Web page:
David Bourget (Western Ontario)
David Chalmers (ANU, NYU)
Rafael De Clercq
Ezio Di Nucci
Jack Alan Reynolds
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Bioethics 23 (1):47-58 (2009)
This article explores the social benefits and moral arguments in favour of women and couples freezing eggs and embryos for social reasons. Social IVF promotes equal participation by women in employment; it offers women more time to choose a partner; it provides better opportunities for the child as it allows couples more time to become financially stable; it may reduce the risk of genetic and chromosomal abnormality; it allows women and couples to have another child if circumstances change; it offers an option to women and children at risk of ovarian failure; it may increase the egg and embryo pool. There are strong arguments based on equal concern and respect for women which require that women have access to this new technology. Freezing eggs also avoids some of the moral objections associated with freezing embryos.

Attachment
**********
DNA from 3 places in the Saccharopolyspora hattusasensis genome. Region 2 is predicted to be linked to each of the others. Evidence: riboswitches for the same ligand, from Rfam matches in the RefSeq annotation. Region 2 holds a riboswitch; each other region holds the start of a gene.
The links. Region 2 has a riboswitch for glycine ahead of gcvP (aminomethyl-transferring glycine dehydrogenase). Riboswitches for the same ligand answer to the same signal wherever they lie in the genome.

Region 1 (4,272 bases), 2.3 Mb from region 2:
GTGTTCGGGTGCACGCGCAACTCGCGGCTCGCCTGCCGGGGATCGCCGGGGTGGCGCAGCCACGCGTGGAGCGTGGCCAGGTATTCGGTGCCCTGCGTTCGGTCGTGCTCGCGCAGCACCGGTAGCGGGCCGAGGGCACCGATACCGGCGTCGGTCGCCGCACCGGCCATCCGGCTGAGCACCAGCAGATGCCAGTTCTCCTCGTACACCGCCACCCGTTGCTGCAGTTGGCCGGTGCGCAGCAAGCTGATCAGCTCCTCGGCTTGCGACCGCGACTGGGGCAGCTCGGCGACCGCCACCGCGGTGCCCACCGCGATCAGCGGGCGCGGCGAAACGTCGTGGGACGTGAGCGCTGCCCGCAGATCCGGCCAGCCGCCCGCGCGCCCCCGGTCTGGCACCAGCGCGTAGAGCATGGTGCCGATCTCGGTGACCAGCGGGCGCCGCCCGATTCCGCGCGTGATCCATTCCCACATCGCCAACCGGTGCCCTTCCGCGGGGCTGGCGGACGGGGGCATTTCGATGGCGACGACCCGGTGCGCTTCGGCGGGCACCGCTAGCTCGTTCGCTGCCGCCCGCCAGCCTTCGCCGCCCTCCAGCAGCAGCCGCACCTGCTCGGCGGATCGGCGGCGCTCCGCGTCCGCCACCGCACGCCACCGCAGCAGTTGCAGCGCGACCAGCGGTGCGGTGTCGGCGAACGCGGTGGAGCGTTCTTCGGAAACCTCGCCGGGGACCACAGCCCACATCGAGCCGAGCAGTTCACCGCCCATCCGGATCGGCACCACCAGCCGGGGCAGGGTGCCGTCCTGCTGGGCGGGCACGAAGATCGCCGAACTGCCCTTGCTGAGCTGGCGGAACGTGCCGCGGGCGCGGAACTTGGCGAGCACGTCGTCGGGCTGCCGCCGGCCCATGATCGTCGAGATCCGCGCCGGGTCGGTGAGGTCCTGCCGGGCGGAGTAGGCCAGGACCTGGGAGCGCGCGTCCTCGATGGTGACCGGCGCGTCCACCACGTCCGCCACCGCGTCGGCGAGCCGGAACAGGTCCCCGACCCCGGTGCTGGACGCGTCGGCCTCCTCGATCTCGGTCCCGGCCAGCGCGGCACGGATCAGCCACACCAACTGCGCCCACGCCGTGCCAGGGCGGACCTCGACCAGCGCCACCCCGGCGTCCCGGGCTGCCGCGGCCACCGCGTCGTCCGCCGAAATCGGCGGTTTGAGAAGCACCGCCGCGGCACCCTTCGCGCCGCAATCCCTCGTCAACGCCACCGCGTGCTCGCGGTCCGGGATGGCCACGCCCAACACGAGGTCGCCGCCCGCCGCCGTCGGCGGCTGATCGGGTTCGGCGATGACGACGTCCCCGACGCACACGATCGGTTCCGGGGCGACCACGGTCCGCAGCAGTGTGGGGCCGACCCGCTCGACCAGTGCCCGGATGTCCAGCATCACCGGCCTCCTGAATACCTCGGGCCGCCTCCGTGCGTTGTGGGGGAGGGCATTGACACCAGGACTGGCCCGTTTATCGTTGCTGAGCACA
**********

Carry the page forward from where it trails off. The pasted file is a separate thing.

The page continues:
|Keywords||reproduction egg freezing female autonomy oocyte preservation|
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Citations of this work BETA
Rob Lawlor (2015). Freezing Eggs in a Warming World. Utilitas 27 (4):425-444.
Rob Lawlor (2015). Questioning the Significance of the Non-Identity Problem in Applied Ethics. Journal of Medical Ethics 41 (11):893-896.
Daniela Cutas & Anna Smajdor (2015). Postmenopausal Motherhood Reloaded: Advanced Age and In Vitro Derived Gametes. Hypatia 30 (2):386-402.
Tobias Eichinger & Uta Bittner (2010). Macht Anti-Aging postmenopausale Schwangerschaften erstrebenswert(er)? Ethik in der Medizin 22 (1):19-32.
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